UHLC debate questions constitutionality of a national DNA database

Attorneys Ty Doyle, left, Corey Devine, and Ryan Dove discuss small v. big firms.

Professor Arnold H. Loewy, of Texas Tech University School of Law, and Melissa Hamilton, visiting scholar at UHLC, debate whether a national DNA database would violate Fourth Amendment search and seizure rights.

April 20, 2015 - Should the entire population of the United States be compelled to provide samples of their DNA to a government database to help prosecute guilty individuals and exonerate the innocent? That was the question posed in a recent debate at the University of Houston Law Center.

Opposing views by Professor Arnold H. Loewy, the Judge George R. Killam Jr. Chair of Criminal Law at Texas Tech University School of Law, and Melissa Hamilton, a visiting criminal law scholar at UHLC, revolved around the search and seizure provisions of the Fourth Amendment to the Constitution.

Loewy, who is spending the current semester at UHLC, made the bold assertion that a nationwide DNA database, similar to the Combined DNA Index System (CODIS) now used by the FBI, could be set up in such a way that it would not violate the principles of unwarranted search and seizure outlined in the Fourth Amendment to the U.S. Constitution.

That would mean taking DNA from all babies born after the law’s enactment, and providing a means for all residents to provide their DNA by “spitting into a cup,” Loewy said. Once such a database was in place, he said, it would make it easier for police to identify suspects with DNA evidence, and also eliminate potential suspects who are not guilty.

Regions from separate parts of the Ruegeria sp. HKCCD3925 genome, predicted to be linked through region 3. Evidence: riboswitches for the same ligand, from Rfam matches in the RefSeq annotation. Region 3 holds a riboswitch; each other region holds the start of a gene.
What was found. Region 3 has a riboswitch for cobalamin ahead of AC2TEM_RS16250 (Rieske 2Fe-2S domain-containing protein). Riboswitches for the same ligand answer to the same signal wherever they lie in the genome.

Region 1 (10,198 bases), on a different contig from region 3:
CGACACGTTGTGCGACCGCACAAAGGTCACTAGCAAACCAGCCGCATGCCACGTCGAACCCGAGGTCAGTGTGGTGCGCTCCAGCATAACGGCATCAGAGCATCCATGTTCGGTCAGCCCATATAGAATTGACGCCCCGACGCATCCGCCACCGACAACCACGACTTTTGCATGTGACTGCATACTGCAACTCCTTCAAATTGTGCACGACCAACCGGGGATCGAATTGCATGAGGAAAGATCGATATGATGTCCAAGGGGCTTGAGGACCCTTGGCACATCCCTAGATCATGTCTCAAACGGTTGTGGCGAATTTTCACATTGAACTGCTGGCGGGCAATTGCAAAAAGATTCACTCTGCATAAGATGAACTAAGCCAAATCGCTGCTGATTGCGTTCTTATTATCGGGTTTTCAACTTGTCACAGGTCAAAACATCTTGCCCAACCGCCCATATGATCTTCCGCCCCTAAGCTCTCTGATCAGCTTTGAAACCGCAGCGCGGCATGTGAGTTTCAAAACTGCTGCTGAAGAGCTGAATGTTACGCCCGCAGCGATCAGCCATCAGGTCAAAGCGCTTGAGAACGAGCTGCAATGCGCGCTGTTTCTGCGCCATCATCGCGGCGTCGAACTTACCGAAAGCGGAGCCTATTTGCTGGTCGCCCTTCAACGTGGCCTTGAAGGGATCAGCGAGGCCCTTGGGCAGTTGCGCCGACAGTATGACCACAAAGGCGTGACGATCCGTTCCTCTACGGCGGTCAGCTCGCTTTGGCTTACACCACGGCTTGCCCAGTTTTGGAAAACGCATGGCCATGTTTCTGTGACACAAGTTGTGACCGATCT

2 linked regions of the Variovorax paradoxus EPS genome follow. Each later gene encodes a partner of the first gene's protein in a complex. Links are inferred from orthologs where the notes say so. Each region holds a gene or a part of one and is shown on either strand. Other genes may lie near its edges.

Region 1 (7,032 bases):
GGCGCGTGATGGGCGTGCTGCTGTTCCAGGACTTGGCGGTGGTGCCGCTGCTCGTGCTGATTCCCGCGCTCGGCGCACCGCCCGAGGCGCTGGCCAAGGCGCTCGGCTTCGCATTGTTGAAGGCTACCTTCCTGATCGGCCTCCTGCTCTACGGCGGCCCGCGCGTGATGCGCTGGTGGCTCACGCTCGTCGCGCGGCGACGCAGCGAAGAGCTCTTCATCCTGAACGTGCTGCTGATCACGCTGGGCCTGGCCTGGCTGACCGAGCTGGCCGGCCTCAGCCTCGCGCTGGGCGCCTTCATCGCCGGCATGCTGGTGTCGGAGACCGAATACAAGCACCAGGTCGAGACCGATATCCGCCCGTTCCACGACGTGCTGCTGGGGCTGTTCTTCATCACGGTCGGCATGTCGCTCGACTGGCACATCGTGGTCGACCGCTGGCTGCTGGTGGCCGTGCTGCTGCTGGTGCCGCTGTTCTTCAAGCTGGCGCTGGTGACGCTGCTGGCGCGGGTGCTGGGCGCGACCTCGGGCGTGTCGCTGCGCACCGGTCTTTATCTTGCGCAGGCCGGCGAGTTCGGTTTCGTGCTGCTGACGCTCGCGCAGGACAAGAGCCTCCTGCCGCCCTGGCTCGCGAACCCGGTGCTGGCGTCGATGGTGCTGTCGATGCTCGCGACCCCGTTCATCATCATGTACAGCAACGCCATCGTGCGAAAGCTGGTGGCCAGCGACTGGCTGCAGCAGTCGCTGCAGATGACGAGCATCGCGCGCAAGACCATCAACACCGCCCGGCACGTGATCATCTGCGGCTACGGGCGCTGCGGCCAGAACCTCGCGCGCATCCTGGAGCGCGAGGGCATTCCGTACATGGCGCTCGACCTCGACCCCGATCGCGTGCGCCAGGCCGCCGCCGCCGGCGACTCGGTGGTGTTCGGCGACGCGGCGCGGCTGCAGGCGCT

“In legal terms, this looks much more like a subpoena than a search,” Loewy said, likening his proposal to a summons for jury duty or military service in times of war.

Loewy acknowledged that many people would object to such a database because of the fear of an Orwellian Big Brother-style government having access to people’s most intimate information.
“It seems to me that the question is the abstract harm of allowing this versus the concrete good,” he said. “The concrete good is obvious – convicting the guilty and absolving the innocent.”

Hamilton applauded Loewy for his “provocative proposal” that allowed for a discussion about how much Americans might be willing to allow government intrusion into their lives and liberties to achieve a potential good.

Hamilton, who before becoming a lawyer served as a police officer and a corrections officer, said she is “very conservative” when it comes to criminal justice issues. But still, she said, Loewy’s proposal would go too far, especially as it relates to the Fourth Amendment.

Hamilton asserted that despite Loewy’s arguments, spitting into a cup could indeed be seen as an unreasonable search and seizure of a person’s personal property and information, since it would be compelled by the government. This would be “even more problematic” for taking DNA from newborn babies, she said.

The debate, held before an audience of Law Center students and faculty, was sponsored by the UHLC chapter of the Federalist Society.

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